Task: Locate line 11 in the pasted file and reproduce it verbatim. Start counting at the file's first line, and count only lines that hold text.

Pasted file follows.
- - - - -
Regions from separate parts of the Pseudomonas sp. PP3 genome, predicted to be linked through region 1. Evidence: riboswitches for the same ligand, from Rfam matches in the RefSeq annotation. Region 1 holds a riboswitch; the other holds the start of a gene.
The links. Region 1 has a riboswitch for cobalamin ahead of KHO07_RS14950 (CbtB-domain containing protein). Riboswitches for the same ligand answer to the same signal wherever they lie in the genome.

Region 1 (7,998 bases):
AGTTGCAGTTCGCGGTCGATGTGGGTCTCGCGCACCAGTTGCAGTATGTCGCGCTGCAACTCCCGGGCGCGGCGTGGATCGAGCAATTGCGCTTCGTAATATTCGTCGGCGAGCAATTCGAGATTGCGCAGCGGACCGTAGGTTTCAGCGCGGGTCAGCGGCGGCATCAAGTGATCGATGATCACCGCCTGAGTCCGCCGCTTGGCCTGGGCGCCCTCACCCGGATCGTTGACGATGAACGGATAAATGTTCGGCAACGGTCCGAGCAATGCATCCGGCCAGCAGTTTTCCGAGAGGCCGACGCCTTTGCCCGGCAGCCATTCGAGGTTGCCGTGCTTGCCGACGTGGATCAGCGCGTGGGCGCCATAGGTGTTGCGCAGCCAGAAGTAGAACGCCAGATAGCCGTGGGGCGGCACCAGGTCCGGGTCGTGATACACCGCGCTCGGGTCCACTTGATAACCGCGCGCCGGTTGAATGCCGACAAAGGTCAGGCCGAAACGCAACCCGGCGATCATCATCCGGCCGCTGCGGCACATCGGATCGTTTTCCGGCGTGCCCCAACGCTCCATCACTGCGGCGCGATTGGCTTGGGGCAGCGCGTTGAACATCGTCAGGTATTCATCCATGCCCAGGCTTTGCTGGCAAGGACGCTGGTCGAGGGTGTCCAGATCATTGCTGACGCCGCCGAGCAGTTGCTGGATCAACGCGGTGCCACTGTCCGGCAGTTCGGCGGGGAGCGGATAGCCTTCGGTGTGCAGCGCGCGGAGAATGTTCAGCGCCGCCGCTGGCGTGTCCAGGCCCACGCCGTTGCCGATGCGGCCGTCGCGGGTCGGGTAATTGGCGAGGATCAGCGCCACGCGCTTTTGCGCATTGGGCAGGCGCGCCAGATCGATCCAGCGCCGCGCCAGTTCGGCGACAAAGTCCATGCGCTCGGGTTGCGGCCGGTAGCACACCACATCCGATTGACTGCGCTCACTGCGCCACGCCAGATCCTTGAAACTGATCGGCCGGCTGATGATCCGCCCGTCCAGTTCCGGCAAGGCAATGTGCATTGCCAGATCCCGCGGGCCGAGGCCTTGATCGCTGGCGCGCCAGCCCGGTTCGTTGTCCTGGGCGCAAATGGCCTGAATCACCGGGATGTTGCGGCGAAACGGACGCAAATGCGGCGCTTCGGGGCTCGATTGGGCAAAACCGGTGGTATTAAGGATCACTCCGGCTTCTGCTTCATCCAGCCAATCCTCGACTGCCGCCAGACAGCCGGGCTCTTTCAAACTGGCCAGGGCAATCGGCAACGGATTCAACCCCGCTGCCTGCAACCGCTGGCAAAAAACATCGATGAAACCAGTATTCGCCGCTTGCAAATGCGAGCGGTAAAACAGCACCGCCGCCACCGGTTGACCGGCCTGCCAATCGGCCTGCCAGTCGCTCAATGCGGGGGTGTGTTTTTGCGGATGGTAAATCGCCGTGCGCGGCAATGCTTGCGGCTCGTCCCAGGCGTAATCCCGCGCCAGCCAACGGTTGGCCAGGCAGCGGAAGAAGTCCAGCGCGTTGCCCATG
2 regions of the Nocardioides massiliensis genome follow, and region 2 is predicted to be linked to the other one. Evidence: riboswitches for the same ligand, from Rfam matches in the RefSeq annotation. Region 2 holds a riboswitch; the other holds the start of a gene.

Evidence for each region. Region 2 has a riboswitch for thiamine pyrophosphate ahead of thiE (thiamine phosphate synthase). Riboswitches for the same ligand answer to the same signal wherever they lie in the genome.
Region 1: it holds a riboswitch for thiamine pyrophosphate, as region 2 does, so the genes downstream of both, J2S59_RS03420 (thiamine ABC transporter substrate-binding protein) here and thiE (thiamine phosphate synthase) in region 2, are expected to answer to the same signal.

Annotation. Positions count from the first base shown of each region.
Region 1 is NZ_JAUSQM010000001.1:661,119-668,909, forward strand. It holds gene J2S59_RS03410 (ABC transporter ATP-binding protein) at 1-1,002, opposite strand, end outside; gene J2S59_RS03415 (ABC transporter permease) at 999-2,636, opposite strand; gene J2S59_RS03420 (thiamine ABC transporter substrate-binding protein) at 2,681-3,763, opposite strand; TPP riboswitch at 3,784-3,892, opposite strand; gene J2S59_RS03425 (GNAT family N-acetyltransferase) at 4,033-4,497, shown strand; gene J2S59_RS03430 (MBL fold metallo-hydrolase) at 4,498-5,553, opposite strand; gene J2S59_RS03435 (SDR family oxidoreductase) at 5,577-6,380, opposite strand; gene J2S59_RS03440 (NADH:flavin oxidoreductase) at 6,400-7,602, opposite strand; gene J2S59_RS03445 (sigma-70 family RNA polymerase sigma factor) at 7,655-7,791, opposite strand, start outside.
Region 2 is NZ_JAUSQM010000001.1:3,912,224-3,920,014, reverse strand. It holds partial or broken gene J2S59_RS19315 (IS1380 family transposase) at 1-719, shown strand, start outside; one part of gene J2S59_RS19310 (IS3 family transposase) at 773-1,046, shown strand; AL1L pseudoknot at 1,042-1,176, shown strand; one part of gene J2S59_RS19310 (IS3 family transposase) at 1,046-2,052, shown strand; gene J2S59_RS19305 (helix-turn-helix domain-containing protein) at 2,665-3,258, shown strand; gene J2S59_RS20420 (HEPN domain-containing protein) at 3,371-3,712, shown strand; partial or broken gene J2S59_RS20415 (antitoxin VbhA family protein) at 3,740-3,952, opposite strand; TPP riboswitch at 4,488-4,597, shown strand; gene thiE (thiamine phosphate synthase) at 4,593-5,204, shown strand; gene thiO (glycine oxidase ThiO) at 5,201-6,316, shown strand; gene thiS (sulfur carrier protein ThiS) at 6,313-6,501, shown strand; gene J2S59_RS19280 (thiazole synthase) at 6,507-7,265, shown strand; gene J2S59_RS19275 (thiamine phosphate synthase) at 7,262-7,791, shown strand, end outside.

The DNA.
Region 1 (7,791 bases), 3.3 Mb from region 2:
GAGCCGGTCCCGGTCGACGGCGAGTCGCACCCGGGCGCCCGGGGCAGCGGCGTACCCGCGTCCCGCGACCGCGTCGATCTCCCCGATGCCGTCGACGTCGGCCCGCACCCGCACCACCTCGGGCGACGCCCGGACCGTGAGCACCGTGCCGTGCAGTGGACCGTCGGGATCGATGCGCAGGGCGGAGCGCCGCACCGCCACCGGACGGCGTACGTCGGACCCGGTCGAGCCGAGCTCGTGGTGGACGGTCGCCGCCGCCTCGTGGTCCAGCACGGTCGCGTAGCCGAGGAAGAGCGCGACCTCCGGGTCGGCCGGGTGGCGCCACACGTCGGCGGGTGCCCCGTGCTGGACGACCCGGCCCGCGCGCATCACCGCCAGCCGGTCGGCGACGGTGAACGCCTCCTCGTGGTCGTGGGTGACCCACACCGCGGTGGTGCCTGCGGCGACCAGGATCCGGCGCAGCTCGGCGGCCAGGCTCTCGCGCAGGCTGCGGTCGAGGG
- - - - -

The DNA.